Exonerees to Call for Moratorium on Texas Executions


A group of exonerees will come together in the Texas State Capitol building this afternoon to call for a statewide moratorium on executions. More than 20 people – who served time on death row before evidence of their innocence led to their release – are expected to attend the event, which is being organized by Witness to Innocence, an advocacy organization spearheaded by exonerees. The group argues that exonerations should be halted so state officials can study the “broken death penalty system, which has exonerated nine people from death row since 1987, third only to Florida and Illinois in death-row exonerations.." (Witness to Innocence includes people who were exonerated through DNA testing, as well as many others whose convictions were overturned based on other evidence.)

A column by Bob Ray Sanders in the Fort Worth Star-Telegram considers the prospect of innocent people on death row, and agrees with Witness to Innocence.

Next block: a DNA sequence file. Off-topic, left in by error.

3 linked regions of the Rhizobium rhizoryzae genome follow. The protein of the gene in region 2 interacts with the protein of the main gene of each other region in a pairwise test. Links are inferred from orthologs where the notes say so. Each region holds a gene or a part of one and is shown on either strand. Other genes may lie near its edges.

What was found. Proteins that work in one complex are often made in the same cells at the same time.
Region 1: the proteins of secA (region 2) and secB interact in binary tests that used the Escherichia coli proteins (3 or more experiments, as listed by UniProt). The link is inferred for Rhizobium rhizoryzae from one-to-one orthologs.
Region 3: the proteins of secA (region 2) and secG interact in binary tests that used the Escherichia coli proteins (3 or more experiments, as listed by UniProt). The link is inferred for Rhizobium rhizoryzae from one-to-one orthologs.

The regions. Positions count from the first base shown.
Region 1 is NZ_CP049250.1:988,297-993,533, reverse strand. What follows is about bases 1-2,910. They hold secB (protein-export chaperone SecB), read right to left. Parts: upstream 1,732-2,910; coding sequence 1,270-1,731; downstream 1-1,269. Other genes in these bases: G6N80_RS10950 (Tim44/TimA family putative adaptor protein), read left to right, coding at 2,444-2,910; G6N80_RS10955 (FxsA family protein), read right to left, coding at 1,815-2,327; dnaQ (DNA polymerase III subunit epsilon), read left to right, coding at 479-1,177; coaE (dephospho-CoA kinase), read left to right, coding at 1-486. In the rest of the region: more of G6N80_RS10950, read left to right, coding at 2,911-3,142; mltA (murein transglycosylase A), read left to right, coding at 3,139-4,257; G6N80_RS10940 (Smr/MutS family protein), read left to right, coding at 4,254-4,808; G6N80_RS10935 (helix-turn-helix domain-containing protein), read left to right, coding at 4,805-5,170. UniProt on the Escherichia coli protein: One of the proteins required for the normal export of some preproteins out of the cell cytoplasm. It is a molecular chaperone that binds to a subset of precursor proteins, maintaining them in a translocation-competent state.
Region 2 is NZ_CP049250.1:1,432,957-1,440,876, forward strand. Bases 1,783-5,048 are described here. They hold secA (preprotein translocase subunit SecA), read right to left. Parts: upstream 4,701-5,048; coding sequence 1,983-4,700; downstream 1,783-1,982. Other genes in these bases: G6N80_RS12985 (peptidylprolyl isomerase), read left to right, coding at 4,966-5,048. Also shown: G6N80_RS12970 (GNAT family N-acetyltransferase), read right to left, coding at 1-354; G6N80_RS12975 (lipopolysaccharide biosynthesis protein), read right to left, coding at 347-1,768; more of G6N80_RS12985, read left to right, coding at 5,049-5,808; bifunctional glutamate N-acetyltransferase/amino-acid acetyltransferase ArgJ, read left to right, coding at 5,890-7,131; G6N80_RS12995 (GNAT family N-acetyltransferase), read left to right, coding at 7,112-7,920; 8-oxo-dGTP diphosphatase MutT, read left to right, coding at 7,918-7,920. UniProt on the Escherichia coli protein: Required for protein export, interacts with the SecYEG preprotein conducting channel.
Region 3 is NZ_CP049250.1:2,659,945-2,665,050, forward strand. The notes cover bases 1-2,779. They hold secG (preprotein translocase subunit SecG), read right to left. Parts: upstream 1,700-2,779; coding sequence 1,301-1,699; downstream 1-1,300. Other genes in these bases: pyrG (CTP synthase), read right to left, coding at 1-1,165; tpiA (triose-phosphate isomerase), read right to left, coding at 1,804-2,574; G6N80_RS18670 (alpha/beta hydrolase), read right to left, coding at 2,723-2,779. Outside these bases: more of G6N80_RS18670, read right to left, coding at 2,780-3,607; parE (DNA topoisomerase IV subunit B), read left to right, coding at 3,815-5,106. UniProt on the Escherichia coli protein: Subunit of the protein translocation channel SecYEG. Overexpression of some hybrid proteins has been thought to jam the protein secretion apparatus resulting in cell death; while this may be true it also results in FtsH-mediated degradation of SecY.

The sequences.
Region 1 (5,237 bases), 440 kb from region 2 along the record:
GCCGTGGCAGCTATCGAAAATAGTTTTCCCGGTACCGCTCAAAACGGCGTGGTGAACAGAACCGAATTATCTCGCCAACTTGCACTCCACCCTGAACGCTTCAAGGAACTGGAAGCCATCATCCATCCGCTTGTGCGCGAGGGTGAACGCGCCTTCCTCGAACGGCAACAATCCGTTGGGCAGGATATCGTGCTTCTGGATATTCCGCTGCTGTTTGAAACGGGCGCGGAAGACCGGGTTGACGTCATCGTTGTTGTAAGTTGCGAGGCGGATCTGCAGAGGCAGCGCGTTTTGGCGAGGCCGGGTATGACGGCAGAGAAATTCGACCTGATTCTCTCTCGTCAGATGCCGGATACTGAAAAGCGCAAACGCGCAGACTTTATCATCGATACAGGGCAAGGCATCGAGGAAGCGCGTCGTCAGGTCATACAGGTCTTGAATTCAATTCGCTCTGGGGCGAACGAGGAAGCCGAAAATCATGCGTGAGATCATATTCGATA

More and more leaders are recognizing that we do have a broken system in the Lone Star State.

Last summer the Texas Court of Criminal Appeals announced the creation of a Texas Criminal Justice Integrity Unit to examine weaknesses in the criminal justice system. And, Chief Justice Wallace Jefferson of the Texas Supreme Court is among those calling for a statewide innocence commission.

It makes sense that while we recognize an imperfect system with weaknesses that must be examined and corrected, there ought not to be any more executions in Texas until those issues have been fully addressed.

The Star-Telegram is on record supporting a moratorium on executions.

Read Sanders’ column here

. (Fort Worth Star-Telegram, 10/29/08)

Watch the press conference live here

(on LiveStream 8) at 2 p.m. Central Time.

And visit the Witness to Innocence website here


Meanwhile, the Texas Criminal Justice Integrity Unit held hearings yesterday on problems with eyewitness identification procedures in the state. Richardson Police Chief

Larry Zacharias

and Iowa State Psychology Professor

Gary Wells

were among the speakers.


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